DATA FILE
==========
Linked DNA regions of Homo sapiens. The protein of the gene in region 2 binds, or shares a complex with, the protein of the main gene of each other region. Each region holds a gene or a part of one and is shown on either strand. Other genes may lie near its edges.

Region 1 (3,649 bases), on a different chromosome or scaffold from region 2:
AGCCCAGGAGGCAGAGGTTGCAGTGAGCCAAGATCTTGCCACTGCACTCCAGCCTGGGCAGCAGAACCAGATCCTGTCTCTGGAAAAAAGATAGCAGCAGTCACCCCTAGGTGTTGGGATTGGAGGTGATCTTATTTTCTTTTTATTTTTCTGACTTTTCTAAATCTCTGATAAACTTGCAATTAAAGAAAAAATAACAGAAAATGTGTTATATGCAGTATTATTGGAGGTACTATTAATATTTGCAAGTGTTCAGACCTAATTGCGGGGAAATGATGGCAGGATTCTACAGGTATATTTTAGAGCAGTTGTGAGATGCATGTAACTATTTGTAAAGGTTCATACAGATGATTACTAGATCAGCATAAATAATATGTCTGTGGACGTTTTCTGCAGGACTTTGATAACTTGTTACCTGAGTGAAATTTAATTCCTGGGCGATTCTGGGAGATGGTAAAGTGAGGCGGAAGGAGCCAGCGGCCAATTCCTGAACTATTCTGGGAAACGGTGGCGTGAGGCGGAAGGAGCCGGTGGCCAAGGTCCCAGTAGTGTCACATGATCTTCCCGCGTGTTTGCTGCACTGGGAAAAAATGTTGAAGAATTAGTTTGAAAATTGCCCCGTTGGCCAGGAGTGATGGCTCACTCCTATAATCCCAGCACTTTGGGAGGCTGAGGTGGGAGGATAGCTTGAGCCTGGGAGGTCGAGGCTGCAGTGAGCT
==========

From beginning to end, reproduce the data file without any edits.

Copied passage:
Linked DNA regions of Homo sapiens. The protein of the gene in region 2 binds, or shares a complex with, the protein of the main gene of each other region. Each region holds a gene or a part of one and is shown on either strand. Other genes may lie near its edges.

Region 1 (3,649 bases), on a different chromosome or scaffold from region 2:
AGCCCAGGAGGCAGAGGTTGCAGTGAGCCAAGATCTTGCCACTGCACTCCAGCCTGGGCAGCAGAACCAGATCCTGTCTCTGGAAAAAAGATAGCAGCAGTCACCCCTAGGTGTTGGGATTGGAGGTGATCTTATTTTCTTTTTATTTTTCTGACTTTTCTAAATCTCTGATAAACTTGCAATTAAAGAAAAAATAACAGAAAATGTGTTATATGCAGTATTATTGGAGGTACTATTAATATTTGCAAGTGTTCAGACCTAATTGCGGGGAAATGATGGCAGGATTCTACAGGTATATTTTAGAGCAGTTGTGAGATGCATGTAACTATTTGTAAAGGTTCATACAGATGATTACTAGATCAGCATAAATAATATGTCTGTGGACGTTTTCTGCAGGACTTTGATAACTTGTTACCTGAGTGAAATTTAATTCCTGGGCGATTCTGGGAGATGGTAAAGTGAGGCGGAAGGAGCCAGCGGCCAATTCCTGAACTATTCTGGGAAACGGTGGCGTGAGGCGGAAGGAGCCGGTGGCCAAGGTCCCAGTAGTGTCACATGATCTTCCCGCGTGTTTGCTGCACTGGGAAAAAATGTTGAAGAATTAGTTTGAAAATTGCCCCGTTGGCCAGGAGTGATGGCTCACTCCTATAATCCCAGCACTTTGGGAGGCTGAGGTGGGAGGATAGCTTGAGCCTGGGAGGTCGAGGCTGCAGTGAGCT